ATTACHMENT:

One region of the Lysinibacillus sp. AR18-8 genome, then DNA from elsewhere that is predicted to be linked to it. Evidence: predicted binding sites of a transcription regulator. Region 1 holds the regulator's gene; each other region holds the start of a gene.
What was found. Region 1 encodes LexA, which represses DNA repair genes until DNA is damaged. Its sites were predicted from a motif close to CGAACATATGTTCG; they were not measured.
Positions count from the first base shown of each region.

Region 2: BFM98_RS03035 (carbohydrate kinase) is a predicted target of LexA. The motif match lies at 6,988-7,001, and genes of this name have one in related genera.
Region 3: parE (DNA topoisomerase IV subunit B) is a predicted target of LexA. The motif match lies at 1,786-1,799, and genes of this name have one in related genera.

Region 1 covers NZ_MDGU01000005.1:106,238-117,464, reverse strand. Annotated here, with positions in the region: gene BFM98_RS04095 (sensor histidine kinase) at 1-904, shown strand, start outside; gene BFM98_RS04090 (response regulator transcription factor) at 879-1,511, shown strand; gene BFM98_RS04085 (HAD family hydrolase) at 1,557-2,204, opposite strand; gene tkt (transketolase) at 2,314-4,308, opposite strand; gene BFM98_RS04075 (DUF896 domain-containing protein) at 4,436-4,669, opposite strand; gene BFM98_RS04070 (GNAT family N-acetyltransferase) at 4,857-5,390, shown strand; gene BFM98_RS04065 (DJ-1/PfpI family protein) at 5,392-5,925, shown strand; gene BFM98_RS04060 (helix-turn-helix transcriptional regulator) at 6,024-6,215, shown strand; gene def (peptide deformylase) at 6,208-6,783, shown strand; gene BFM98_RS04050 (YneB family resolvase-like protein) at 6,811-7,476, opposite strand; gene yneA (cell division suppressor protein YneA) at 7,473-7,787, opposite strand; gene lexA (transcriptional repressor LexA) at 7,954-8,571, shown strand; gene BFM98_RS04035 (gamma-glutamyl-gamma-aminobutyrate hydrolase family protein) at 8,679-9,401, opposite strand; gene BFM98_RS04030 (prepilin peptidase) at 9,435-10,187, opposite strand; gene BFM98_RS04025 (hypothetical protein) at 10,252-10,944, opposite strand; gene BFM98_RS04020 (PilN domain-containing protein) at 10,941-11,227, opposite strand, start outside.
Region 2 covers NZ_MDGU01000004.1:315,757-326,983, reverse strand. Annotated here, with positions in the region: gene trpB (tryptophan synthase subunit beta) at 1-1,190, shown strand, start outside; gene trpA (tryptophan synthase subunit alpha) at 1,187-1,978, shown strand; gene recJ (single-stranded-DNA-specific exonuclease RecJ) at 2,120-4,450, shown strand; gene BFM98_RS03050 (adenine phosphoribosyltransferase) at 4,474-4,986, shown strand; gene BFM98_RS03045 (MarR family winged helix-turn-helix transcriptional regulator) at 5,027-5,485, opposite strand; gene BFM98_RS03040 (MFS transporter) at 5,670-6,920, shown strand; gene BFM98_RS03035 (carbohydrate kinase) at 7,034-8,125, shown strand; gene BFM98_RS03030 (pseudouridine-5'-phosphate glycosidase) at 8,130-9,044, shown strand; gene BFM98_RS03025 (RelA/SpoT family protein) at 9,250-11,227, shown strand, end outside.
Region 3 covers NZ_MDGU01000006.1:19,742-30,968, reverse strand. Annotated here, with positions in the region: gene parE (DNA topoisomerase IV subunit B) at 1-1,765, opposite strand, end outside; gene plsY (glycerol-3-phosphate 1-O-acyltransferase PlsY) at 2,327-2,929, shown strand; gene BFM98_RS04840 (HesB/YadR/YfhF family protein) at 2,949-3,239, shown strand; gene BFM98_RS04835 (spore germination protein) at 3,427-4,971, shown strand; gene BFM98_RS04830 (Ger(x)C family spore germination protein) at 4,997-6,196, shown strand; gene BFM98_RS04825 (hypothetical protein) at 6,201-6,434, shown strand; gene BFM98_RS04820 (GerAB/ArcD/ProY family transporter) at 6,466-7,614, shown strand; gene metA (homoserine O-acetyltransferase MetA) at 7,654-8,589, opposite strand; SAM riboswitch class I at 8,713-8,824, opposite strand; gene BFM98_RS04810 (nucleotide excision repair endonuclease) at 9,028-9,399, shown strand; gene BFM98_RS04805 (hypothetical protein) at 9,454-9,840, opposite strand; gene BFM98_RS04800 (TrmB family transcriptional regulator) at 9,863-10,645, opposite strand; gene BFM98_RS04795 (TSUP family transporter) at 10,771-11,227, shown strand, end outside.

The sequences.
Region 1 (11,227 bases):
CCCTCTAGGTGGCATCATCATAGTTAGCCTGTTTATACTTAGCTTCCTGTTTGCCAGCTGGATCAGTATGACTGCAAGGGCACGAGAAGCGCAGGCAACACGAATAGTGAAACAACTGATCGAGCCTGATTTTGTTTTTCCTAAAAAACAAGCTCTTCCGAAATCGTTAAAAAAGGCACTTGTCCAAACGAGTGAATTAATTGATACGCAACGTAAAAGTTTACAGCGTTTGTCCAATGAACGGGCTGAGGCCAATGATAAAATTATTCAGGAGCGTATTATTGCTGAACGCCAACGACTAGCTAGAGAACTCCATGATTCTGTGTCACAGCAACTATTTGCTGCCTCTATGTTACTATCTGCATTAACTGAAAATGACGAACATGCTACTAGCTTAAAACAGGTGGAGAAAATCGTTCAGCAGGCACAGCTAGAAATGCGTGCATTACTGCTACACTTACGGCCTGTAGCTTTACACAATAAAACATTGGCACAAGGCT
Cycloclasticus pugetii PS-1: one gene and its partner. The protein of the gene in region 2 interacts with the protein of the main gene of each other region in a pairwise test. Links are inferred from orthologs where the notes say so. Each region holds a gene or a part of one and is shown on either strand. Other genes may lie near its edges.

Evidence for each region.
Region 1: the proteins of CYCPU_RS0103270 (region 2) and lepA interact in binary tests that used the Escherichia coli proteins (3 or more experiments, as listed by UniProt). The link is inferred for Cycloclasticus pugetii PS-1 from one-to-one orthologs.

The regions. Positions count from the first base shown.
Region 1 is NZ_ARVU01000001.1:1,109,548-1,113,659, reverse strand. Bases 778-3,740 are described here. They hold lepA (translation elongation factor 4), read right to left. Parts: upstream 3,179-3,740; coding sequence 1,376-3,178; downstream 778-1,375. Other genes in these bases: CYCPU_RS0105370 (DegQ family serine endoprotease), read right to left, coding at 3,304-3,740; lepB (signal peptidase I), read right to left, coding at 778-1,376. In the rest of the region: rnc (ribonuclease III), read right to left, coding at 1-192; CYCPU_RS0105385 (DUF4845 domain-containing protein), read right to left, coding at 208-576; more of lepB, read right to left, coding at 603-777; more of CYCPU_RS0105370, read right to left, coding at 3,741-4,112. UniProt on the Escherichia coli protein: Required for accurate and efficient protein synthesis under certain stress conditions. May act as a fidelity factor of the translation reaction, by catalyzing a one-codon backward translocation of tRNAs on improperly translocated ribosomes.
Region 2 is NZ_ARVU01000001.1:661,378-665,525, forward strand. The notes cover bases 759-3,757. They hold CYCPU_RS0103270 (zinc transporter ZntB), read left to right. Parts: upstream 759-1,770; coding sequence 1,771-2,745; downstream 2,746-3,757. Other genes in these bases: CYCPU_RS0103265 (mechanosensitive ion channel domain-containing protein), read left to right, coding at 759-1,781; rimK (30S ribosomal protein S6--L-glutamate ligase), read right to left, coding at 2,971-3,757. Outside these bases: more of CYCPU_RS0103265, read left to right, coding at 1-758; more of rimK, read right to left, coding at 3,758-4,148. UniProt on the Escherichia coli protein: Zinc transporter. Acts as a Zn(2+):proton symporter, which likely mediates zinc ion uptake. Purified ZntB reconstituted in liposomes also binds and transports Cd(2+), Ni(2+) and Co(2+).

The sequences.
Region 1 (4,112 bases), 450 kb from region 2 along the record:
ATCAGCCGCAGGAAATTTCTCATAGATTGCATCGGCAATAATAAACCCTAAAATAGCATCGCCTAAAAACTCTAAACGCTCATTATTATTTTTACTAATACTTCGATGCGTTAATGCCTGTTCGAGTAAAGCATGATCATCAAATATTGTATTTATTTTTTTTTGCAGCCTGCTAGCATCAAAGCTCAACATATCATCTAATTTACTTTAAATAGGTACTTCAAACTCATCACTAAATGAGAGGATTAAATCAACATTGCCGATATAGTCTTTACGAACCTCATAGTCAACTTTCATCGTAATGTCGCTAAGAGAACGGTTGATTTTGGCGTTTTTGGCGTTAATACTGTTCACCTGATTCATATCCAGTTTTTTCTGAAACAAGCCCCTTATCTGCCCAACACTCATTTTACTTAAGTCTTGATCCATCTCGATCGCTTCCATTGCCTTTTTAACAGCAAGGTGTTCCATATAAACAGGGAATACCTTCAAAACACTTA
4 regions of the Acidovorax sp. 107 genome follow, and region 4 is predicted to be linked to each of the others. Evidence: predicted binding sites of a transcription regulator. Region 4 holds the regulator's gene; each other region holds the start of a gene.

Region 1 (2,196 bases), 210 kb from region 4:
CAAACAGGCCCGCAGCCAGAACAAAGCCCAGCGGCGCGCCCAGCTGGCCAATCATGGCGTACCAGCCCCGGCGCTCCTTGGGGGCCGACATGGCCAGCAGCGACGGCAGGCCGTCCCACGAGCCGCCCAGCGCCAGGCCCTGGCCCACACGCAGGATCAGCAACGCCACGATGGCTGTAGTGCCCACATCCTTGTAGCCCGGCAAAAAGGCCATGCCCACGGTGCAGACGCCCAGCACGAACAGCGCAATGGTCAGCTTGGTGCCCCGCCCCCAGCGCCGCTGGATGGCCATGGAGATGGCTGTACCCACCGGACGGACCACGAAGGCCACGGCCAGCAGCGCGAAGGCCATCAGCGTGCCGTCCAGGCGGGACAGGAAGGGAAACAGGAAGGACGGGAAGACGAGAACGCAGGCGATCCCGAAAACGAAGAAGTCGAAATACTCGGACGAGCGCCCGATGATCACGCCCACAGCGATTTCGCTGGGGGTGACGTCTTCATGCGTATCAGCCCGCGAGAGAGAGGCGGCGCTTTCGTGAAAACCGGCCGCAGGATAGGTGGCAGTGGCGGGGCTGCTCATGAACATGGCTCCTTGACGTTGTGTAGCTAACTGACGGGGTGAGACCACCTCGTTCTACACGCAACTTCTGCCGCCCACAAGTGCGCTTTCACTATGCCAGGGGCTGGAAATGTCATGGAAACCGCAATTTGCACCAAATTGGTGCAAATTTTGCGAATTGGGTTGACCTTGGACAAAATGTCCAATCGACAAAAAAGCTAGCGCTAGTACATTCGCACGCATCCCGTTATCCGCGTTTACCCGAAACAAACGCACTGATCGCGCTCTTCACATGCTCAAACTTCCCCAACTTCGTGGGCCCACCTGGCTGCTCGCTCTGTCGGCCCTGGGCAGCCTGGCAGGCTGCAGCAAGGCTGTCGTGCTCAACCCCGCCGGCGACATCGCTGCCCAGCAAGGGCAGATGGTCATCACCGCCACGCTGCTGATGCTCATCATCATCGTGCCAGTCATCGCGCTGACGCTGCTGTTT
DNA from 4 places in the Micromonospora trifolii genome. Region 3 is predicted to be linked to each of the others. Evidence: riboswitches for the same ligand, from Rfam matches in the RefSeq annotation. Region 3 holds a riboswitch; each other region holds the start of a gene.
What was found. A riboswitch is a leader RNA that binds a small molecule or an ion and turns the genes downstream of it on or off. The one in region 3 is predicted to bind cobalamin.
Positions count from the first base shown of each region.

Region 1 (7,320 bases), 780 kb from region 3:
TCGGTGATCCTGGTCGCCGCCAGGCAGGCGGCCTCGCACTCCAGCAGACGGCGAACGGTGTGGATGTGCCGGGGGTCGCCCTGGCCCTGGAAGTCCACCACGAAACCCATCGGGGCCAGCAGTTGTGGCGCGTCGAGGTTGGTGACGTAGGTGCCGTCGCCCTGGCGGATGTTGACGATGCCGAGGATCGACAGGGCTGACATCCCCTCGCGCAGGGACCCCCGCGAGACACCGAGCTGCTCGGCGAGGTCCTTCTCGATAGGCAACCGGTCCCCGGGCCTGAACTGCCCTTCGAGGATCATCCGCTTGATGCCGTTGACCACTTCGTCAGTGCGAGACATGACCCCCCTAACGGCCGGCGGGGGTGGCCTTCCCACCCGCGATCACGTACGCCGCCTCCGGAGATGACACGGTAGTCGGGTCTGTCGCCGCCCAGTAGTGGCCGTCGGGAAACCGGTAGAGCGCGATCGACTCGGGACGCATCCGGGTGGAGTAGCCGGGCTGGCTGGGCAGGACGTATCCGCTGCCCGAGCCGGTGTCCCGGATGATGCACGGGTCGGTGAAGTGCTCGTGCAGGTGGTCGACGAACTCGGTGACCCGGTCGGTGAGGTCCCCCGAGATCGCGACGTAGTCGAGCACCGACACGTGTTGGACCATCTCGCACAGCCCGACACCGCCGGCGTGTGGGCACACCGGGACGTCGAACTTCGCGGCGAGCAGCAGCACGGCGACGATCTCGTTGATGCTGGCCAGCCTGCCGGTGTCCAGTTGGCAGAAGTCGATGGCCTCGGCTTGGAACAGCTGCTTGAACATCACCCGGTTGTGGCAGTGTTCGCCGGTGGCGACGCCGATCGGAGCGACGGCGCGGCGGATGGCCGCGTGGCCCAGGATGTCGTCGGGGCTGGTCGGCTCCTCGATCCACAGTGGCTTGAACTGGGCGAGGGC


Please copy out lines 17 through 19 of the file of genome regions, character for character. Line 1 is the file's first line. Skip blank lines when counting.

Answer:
Region 2 is NZ_ARVU01000001.1:661,378-665,525, forward strand. The notes cover bases 759-3,757. They hold CYCPU_RS0103270 (zinc transporter ZntB), read left to right. Parts: upstream 759-1,770; coding sequence 1,771-2,745; downstream 2,746-3,757. Other genes in these bases: CYCPU_RS0103265 (mechanosensitive ion channel domain-containing protein), read left to right, coding at 759-1,781; rimK (30S ribosomal protein S6--L-glutamate ligase), read right to left, coding at 2,971-3,757. Outside these bases: more of CYCPU_RS0103265, read left to right, coding at 1-758; more of rimK, read right to left, coding at 3,758-4,148. UniProt on the Escherichia coli protein: Zinc transporter. Acts as a Zn(2+):proton symporter, which likely mediates zinc ion uptake. Purified ZntB reconstituted in liposomes also binds and transports Cd(2+), Ni(2+) and Co(2+).

The sequences.
Region 1 (4,112 bases), 450 kb from region 2 along the record: